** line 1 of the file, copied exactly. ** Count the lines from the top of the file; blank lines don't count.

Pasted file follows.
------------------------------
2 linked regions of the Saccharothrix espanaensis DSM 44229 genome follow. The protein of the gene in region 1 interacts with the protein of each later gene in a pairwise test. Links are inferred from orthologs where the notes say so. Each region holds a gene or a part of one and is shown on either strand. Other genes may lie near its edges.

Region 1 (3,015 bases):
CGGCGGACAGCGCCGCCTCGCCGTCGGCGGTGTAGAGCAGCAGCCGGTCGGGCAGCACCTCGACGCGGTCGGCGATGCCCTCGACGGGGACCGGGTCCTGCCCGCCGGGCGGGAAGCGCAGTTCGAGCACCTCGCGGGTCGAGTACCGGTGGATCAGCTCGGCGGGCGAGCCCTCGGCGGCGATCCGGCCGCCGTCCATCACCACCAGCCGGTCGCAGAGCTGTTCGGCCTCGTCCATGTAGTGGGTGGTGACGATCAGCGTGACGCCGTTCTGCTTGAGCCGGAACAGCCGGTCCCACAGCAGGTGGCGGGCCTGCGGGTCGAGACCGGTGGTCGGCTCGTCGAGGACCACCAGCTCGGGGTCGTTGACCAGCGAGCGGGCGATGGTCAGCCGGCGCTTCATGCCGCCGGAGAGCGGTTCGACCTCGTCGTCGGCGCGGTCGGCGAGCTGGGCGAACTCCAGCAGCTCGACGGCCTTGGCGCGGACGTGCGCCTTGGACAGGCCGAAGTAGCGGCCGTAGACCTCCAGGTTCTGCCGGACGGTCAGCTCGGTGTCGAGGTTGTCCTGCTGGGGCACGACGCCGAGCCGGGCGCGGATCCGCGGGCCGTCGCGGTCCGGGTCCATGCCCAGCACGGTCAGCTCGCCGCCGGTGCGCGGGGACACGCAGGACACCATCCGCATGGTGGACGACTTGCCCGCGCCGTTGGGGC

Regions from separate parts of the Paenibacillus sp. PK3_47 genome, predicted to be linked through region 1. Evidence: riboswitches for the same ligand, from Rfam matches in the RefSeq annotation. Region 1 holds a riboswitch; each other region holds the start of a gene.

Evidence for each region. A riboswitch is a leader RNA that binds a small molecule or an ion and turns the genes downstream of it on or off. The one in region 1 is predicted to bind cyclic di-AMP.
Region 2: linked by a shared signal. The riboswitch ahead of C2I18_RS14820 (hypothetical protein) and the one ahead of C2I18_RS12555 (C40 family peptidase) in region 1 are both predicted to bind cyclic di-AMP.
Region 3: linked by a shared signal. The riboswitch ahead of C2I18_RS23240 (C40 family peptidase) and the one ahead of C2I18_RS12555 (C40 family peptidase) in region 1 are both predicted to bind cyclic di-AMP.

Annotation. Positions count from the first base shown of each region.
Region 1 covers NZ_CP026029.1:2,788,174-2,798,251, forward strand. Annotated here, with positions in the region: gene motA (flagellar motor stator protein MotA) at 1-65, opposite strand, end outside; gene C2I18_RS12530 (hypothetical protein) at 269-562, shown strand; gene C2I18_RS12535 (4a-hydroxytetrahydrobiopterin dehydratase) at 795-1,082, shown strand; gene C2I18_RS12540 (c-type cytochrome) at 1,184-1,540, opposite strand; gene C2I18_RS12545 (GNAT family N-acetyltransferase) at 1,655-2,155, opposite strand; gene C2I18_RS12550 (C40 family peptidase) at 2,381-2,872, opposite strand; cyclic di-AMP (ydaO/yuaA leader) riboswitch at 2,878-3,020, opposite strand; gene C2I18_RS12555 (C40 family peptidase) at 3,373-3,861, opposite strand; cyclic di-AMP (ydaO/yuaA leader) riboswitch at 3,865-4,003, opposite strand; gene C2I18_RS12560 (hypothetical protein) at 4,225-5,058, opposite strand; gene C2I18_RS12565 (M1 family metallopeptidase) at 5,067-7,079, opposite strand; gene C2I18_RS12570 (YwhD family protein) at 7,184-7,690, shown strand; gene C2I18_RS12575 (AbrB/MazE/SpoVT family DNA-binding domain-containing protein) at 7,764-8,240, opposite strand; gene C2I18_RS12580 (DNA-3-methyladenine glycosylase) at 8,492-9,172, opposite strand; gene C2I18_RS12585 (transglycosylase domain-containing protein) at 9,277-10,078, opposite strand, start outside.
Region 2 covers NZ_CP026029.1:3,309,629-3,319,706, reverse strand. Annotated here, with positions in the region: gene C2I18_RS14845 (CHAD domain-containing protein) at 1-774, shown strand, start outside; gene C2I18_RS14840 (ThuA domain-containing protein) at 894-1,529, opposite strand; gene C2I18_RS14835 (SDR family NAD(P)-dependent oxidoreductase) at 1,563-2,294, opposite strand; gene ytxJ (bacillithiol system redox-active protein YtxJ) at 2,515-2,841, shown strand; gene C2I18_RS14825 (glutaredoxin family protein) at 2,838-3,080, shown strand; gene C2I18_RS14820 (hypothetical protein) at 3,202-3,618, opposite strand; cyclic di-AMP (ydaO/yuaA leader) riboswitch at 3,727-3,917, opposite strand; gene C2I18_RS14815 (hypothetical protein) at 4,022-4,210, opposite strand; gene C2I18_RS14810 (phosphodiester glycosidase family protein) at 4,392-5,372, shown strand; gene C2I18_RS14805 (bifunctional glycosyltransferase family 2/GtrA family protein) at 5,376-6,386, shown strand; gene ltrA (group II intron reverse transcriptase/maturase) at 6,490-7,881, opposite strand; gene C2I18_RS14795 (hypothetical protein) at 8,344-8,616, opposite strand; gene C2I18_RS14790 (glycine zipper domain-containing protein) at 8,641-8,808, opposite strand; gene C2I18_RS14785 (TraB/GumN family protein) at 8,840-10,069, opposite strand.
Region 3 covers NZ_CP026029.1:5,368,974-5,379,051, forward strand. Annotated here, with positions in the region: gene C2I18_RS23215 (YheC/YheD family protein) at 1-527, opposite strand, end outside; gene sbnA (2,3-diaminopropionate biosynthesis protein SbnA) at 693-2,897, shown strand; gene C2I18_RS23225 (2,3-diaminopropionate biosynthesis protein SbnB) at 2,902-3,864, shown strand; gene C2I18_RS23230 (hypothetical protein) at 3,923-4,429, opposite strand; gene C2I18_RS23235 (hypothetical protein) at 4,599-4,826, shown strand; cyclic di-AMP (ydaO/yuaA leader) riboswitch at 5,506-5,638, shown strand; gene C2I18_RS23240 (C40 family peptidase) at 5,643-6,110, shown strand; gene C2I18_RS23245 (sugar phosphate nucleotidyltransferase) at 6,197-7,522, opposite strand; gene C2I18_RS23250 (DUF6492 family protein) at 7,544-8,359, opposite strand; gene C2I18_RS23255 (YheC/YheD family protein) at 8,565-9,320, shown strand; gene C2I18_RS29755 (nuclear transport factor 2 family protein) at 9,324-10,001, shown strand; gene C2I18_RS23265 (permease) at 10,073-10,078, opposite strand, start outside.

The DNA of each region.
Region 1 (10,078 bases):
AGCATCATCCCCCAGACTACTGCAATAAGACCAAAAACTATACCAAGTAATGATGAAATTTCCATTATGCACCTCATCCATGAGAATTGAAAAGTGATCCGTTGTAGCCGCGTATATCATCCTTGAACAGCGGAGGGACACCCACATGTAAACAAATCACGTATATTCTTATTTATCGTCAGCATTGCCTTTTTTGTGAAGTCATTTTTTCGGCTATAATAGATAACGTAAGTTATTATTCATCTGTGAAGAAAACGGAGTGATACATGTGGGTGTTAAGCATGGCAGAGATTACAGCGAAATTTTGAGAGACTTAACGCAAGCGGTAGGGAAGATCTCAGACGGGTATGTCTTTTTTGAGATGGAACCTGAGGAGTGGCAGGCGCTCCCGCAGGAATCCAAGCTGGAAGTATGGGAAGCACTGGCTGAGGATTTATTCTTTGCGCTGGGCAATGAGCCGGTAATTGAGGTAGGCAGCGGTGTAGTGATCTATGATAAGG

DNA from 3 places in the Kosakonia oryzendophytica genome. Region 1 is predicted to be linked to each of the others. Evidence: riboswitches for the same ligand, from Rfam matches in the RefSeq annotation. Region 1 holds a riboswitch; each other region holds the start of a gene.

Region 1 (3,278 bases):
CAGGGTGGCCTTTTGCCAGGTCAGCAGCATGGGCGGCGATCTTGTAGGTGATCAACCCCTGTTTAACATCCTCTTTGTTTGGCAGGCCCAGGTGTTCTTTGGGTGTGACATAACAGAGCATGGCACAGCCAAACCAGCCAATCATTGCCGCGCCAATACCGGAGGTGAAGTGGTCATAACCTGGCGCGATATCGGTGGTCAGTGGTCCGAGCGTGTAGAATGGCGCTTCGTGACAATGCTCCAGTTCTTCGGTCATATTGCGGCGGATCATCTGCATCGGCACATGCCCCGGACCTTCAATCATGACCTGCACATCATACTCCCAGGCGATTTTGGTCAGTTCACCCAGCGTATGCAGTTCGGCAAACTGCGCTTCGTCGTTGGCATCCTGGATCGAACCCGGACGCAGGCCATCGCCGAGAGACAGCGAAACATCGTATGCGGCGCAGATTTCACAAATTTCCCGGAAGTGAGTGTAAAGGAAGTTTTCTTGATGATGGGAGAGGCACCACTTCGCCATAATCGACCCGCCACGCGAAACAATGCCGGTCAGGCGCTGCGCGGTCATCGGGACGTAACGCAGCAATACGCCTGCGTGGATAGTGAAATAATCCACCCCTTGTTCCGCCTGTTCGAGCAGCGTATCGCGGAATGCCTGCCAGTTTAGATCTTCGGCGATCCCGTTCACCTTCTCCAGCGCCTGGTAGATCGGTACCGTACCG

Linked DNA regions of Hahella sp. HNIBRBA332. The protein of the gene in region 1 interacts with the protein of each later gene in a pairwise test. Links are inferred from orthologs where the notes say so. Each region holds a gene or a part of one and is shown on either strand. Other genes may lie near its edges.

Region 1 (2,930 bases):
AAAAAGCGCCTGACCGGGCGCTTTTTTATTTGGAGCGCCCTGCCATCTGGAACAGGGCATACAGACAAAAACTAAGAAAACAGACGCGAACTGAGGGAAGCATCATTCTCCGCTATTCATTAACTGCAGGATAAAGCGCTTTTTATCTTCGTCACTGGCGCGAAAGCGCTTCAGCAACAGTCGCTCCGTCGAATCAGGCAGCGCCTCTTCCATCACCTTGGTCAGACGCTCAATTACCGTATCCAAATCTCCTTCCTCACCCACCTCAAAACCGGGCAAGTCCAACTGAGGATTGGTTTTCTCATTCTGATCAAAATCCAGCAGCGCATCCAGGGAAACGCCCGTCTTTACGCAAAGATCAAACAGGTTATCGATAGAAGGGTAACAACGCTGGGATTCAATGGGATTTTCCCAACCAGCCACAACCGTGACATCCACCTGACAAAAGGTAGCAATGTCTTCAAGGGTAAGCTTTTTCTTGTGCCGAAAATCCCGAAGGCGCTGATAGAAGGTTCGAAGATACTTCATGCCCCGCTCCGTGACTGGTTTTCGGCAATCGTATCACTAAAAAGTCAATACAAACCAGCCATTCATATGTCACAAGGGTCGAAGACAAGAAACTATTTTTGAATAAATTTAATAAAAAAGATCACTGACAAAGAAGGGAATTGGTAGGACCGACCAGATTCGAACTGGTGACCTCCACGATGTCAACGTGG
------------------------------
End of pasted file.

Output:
2 linked regions of the Saccharothrix espanaensis DSM 44229 genome follow. The protein of the gene in region 1 interacts with the protein of each later gene in a pairwise test. Links are inferred from orthologs where the notes say so. Each region holds a gene or a part of one and is shown on either strand. Other genes may lie near its edges.